Illinois Responds to a Growing Heroin Problem

By Zachary Siegel 03/30/15

Illinois' solution to a growing heroin problem includes an overdose prevention clinic and a new naloxone bill on its way to the Senate floor.


In the past week, two major developments in Illinois occurred that directly address the ongoing spike in opioid overdoses. First, a clinic opened in Chicago’s Northwest suburbs that will distribute naloxone and second, the senate’s public health committee voted unanimously in favor of Lali’s Law, which would make it legal for pharmacies to dispense naloxone, an antidote that reverses opioid overdose, and also train people to administer the drug to someone overdosing. 

With permission from the Illinois Department of Alcohol and Substance Abuse, the first of its kind overdose prevention clinic in Illinois is allowed to freely distribute naloxone to anyone who may need it, including drug users themselves. 

Volunteers will run the clinic, which involves training people to administer naloxone, providing opioid overdose education, offering treatment referrals, and being a safe place for concerned families and loved ones to get support. The increasing number of heroin overdoses occurring around Chicago has directly affected many of the volunteers wiling to help the cause. There will also be a medical doctor on staff. 

Chelsea Laliberete, a loud voice in overdose prevention activism, who also started the Live4Lali organization with her family after losing her brother Alex to an overdose in 2008, thanked her mother and all of the volunteers on Thursday night's grand opening.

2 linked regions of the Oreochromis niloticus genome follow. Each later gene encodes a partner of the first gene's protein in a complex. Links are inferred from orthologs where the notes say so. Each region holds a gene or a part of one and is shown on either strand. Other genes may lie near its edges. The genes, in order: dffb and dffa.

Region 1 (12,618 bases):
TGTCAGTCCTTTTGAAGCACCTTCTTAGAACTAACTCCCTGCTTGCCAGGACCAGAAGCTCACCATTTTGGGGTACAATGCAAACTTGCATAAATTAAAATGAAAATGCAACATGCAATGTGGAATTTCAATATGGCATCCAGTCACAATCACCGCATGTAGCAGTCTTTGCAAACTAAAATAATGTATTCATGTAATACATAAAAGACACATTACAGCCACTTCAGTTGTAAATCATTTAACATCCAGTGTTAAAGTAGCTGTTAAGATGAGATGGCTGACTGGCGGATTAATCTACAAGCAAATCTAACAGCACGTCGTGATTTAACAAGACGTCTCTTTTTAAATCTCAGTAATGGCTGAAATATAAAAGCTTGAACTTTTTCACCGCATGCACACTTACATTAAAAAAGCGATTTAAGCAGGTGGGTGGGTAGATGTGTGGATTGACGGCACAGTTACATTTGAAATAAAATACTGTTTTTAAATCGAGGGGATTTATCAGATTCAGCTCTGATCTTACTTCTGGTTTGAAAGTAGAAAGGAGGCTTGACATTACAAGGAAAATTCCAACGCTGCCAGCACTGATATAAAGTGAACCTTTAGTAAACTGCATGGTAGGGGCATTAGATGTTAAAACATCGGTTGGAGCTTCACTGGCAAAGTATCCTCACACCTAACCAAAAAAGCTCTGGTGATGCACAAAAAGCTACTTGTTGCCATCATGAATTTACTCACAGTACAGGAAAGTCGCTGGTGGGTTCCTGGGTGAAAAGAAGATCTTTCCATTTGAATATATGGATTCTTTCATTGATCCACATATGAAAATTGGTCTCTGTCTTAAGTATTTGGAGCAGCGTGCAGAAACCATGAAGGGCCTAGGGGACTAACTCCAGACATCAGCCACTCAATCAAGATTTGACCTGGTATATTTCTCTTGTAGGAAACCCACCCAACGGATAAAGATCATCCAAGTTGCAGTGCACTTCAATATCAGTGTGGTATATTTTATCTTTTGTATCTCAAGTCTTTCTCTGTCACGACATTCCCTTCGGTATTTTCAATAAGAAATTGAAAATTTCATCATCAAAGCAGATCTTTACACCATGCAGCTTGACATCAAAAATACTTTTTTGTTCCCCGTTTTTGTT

And with respect to the new bill, dubbed Lali's Law, Chelsea told The Fix that, “It creates a very needed and obvious access point to a lifesaving intervention in naloxone.” 

“Hundreds of thousands of people enter their local Duane Reade, CVS, Walgreens, and Rite Aid everyday to get their prescription medications and syringes,” Chelsea said. “So why shouldn’t they also be able to get the drug that’s going to save their life if they overdose?” 

Illinois recently elected Bruce Rauner as governor, a republican who slashed funding for addiction treatment. We asked Chelsea if she was nervous to bring the bill in front of conservative Rauner and she boldly stated, “I have no fear…at this point, it’s almost irresponsible not to pass this bill.” 

Stay tuned for further groundbreaking developments coming out of Chicago’s suburbs. 

Please read our comment policy. - The Fix

Zachary Siegel is a freelance journalist specializing in science, health and drug policy. His reporting has also appeared in Slate, The Daily Beast, Salon, Huffington Post, among others. He writes often about addiction, sometimes drawing from his own experience. You can find out more about Zachary on Linkedin or follow him on Twitter.